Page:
Three-time Olympian Michael Gostigan and Olympic hopeful Julie Culley tell FoxNews.com what motivates them, how they train, and what they are looking forward to most at the 2012 Olympic Games in London.

Michael Gostigan, U.S. Olympic Modern Pentathlete, will not be competing in this year’s Olympic Games, but continues his career as a trainer and physical fitness enthusiast, calling himself a “Jack of all trades, master of none.” The Pentathalon consists of five sports --equestrian, swimming, shooting, running, and fencing.

“I love the feeling of competing and training; it’s a great life being an athlete -- the endorphins you get from exercising every day, it’s a healthy thing.”

He also jokes that he works out so he can “eat Ben and Jerry’s ice cream every day.”

Olympic hopeful Julie Culley is set to go to the U.S. Olympic Track and Field trials in June running the 5K, a race she won in 2011 for the National Championship title.
 
“You know, you watch [the Olympics] on TV ever since you were a little kid and you never think that that’s something that could actually happen to you, so I pray that it is something that happens to me,” Culley says of the Summer Games.

Lending some of his advice to those competing at this year’s Summer Games, Gostigan says, “just accept passion and keep doing it day in and day out.” Words of wisdom he says also applies to the everyday person trying to get fit.

“My motto is motivation follows action. So don’t wait to be motivated. Do it and get it done.”

The U.S. Olympic Track and Field Trials take place June 21-July 1, when Culley will take her mark in hopes of knocking seconds off her 2011 national winning time of 15:39:70 for the win and a ticket to London.

“It’s going to be a dogfight -- everyone is out there putting years and years of ups and downs into that one race, so it is going to be a very intense moment and hopefully a successful one,” Culley told FoxNews.com.

Culley hopes to finish in the top 3 to make the Olympic team. “You know it’s a crazy time; you put so much effort and it really comes down to one day, one race.”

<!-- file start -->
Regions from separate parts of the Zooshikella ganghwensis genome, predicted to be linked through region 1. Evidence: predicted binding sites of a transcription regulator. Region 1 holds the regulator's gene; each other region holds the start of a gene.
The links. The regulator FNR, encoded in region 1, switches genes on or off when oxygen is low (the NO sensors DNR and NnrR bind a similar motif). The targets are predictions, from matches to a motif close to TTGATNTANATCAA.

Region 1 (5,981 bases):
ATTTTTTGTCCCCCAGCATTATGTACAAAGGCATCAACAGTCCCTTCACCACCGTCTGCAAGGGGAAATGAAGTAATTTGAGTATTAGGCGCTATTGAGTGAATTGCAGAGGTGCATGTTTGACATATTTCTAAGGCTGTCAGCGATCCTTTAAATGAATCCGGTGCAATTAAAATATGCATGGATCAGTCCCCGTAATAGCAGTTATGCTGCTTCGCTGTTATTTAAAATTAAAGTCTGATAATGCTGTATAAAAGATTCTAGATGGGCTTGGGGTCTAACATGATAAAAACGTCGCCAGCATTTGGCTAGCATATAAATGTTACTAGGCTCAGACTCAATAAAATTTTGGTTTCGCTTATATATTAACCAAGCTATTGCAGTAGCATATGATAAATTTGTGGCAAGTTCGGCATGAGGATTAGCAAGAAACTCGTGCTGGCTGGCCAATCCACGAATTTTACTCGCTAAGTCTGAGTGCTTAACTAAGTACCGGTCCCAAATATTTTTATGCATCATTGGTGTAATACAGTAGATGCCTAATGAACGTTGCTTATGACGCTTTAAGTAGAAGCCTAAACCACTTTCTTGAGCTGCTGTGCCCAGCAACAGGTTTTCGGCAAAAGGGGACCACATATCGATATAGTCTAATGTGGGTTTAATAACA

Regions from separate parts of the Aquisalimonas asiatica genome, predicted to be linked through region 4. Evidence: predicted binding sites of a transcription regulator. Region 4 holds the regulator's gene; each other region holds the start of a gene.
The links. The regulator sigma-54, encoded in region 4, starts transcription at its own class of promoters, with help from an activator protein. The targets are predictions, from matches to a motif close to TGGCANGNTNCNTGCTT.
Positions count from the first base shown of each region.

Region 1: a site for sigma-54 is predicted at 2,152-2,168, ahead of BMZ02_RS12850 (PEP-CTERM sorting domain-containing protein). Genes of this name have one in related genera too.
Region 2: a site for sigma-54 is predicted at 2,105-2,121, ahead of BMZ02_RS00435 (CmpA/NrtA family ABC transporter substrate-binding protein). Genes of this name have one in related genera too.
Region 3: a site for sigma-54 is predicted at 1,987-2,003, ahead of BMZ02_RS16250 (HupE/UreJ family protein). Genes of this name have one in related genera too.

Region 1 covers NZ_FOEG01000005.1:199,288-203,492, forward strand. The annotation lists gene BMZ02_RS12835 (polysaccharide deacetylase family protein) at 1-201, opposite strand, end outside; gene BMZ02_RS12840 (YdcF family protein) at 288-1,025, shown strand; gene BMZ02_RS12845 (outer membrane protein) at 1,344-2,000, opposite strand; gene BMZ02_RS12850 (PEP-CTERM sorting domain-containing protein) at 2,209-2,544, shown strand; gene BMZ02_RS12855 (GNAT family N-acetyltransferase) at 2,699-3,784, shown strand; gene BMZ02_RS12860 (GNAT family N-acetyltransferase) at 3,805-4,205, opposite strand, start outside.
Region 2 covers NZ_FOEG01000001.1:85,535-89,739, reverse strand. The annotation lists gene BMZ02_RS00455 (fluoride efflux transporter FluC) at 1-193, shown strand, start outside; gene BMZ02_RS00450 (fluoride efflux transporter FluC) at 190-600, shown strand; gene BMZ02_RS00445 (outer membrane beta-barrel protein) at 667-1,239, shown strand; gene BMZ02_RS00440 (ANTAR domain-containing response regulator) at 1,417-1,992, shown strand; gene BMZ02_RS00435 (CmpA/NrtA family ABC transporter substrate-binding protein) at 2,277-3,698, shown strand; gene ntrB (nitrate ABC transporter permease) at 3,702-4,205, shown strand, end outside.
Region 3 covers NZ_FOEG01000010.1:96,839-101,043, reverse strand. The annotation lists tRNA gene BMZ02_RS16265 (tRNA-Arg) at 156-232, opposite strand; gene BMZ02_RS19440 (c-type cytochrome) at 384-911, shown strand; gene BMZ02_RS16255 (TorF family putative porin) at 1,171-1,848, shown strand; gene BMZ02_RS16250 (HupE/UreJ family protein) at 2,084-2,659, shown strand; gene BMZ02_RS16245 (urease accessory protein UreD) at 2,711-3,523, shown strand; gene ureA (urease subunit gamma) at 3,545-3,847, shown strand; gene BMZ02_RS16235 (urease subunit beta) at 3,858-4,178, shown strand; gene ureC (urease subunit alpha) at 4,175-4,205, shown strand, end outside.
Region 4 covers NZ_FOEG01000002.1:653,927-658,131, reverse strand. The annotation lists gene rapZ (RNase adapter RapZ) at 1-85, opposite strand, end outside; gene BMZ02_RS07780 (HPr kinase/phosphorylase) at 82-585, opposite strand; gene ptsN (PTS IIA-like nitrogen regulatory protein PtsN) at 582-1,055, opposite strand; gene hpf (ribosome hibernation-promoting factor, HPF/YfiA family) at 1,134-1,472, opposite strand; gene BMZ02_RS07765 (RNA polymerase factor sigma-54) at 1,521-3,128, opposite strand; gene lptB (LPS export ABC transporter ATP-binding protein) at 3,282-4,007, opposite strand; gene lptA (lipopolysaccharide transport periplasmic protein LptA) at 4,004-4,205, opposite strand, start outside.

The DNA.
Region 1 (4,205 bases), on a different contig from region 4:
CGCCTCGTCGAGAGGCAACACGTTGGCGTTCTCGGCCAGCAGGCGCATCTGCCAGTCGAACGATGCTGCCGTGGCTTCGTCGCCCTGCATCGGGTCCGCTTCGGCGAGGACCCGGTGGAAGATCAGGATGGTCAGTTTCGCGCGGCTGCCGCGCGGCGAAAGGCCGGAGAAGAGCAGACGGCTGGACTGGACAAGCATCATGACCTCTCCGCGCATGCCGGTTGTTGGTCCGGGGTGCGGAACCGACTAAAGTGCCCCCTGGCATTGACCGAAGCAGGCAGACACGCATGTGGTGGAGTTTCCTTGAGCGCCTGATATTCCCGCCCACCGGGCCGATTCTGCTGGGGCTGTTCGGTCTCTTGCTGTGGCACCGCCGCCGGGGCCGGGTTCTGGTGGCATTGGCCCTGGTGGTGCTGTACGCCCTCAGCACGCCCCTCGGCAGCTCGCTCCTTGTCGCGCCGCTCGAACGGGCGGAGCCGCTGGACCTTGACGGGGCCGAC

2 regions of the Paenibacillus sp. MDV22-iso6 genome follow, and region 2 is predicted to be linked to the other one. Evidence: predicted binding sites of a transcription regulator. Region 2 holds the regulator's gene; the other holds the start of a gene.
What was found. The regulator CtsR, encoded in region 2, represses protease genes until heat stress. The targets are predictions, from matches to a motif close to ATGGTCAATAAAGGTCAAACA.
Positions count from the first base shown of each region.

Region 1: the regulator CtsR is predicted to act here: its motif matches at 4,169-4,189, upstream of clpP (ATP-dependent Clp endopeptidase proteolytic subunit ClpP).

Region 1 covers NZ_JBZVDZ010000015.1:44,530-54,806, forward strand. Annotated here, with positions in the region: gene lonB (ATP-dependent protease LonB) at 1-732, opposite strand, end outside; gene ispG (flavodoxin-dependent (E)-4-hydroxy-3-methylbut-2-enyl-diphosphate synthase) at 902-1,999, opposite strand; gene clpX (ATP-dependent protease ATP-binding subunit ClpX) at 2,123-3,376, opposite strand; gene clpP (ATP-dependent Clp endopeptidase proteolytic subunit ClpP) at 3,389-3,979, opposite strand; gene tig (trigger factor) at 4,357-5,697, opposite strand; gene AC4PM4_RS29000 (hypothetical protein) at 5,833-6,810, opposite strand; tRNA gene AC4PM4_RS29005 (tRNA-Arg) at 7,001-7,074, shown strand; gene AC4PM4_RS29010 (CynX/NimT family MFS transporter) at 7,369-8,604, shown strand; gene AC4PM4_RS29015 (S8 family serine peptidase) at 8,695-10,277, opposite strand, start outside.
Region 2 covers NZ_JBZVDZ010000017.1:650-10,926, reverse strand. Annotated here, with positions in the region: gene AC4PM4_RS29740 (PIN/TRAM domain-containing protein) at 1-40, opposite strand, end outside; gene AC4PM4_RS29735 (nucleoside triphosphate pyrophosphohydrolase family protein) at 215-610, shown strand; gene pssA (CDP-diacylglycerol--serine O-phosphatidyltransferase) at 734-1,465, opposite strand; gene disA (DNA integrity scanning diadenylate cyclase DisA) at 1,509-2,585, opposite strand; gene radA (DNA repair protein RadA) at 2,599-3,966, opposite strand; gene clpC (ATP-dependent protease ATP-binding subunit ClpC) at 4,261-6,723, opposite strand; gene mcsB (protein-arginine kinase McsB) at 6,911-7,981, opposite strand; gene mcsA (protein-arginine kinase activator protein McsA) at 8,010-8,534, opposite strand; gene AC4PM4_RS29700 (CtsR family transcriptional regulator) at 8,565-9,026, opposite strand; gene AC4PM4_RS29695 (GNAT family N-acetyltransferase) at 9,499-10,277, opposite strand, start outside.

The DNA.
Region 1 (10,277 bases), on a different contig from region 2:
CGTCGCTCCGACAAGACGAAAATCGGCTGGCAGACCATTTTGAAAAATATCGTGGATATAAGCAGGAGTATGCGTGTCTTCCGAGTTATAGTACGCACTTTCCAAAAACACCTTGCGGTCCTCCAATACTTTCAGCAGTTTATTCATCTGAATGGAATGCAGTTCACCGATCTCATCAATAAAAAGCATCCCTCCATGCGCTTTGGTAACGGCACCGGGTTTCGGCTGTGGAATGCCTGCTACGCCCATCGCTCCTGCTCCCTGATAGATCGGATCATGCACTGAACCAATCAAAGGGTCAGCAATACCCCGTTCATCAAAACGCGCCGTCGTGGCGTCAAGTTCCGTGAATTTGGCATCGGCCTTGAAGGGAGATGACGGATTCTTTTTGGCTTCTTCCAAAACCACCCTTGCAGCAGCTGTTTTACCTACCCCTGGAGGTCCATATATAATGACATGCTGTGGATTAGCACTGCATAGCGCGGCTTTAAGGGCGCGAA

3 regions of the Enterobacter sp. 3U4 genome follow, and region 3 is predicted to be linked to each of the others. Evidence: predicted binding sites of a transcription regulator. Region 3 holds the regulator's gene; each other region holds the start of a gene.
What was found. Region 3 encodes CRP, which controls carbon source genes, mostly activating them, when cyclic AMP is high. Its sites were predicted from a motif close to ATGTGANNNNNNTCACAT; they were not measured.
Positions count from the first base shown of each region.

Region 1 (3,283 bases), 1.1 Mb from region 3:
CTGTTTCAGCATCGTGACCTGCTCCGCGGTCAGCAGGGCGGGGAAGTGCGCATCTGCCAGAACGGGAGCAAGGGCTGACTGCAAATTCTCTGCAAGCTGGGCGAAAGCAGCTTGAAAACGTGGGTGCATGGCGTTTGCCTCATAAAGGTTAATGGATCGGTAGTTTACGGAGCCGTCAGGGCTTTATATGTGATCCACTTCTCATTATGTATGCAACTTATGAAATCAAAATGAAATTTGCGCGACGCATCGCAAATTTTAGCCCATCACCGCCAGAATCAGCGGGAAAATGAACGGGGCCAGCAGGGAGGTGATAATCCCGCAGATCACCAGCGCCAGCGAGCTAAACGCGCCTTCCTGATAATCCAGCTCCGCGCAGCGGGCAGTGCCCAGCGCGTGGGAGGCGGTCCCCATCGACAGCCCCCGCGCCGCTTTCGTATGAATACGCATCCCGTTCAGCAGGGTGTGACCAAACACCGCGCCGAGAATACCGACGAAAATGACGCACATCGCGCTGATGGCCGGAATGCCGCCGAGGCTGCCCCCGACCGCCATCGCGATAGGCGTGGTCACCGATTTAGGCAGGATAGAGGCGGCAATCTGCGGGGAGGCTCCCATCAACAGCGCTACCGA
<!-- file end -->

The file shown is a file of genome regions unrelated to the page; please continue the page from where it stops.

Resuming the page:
She says she thrives on the excitement over the Olympics, saying there is nothing like it. “I’ve competed at World Championships for the U.S. and I think being with all the other athletes, all the other sports teams at the greatest event in the world that is only every 4 years, makes it that much more significant.”

Gostigan will be rooting for his friends competing this year, some in events that are not mainstream American sports. “ I like a lot of the sports we don’t get to see except every four years, like water polo. I love archery.”

The 3.1 mile race Culley is gearing up for is something she says she has been preparing for with intense training, including “lots of strength training, lots of running, and some ElliptiGo-ing as well.”

Both athletes have incorporated the ElliptiGo into their training regimen.

“It helps me to recover a lot more than just slugging through a secondary run, especially when building mileage -- it’s definitely something that has helped me bridge the gap and take my workout to another level.”

The ElliptiGo is a low-impact cross-training machine alternative that pedals like a bike and emulates the running motion.

Gostigan uses the running bike as his main means of transportation around New York City, where he resides. “I use the ElliptiGo exclusively, that’s all I do except for some strength training.”

Gostigan says the ElliptiGo helps with his cardiovascular conditioning, saying, “I can ride this multiple times a week and do interval training and recover very quickly, which I can’t do if I run.”

Bryan Pate, ElliptiGo co-founder, says this is the reason why athletes have gravitated toward it. “They were already cross training, but they were either stuck in a gym or running in a pool. This is a way to keep the psychological benefits of exercise and running in a way that doesn’t create the pounding and doesn’t beat them up.”